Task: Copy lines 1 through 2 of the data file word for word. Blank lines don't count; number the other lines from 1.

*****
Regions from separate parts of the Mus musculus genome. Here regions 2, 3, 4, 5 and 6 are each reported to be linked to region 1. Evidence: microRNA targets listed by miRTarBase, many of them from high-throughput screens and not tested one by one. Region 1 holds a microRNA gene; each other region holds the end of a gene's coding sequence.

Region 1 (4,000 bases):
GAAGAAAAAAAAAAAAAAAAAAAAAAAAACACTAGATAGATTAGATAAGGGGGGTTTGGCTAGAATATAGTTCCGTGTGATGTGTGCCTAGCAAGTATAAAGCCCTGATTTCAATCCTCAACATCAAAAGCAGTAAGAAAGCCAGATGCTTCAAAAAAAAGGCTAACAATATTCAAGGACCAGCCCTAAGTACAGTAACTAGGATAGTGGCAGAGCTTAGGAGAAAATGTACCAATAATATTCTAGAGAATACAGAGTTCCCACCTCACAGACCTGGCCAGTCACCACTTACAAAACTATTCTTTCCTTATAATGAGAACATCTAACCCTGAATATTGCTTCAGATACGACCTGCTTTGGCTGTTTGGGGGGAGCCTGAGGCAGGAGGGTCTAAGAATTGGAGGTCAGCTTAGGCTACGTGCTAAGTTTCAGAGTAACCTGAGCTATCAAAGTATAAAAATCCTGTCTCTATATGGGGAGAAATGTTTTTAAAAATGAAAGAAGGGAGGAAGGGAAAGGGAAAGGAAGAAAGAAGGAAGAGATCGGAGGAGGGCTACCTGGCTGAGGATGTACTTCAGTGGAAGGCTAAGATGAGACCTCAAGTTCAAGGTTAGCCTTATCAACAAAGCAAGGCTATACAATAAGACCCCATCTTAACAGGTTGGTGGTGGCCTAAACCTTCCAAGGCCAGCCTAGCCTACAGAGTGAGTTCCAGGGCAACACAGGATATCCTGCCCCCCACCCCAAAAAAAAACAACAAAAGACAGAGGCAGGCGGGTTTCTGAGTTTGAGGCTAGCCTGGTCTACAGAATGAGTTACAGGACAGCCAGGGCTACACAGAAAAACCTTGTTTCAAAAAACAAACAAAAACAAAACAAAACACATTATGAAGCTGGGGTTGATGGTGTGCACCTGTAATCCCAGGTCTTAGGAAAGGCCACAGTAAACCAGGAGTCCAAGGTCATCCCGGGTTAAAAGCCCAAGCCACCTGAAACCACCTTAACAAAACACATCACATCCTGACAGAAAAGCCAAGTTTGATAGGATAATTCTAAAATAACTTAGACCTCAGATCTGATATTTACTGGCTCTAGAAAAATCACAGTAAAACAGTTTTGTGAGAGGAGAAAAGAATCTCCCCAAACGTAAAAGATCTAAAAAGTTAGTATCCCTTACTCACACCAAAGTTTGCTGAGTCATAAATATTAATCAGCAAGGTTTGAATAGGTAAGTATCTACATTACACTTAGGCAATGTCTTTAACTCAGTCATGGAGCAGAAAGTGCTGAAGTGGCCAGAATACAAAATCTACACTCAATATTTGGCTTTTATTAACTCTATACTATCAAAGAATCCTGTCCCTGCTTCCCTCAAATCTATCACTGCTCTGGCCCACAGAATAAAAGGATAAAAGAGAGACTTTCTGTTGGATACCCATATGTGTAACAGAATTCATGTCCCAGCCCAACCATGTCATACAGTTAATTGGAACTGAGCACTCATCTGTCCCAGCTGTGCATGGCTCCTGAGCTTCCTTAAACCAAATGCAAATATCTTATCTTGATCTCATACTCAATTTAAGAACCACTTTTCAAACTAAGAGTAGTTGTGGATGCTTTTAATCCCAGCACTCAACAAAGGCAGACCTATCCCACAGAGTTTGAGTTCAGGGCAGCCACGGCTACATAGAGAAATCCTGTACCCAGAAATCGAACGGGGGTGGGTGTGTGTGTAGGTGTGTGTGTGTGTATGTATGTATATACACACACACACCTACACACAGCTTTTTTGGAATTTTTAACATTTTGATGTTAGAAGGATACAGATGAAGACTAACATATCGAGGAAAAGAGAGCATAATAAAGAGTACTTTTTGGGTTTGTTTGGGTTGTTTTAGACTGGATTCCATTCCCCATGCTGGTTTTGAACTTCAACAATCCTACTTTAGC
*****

Regions from separate parts of the Mus musculus genome. Here regions 2, 3, 4, 5 and 6 are each reported to be linked to region 1. Evidence: microRNA targets listed by miRTarBase, many of them from high-throughput screens and not tested one by one. Region 1 holds a microRNA gene; each other region holds the end of a gene's coding sequence.

Region 1 (4,000 bases):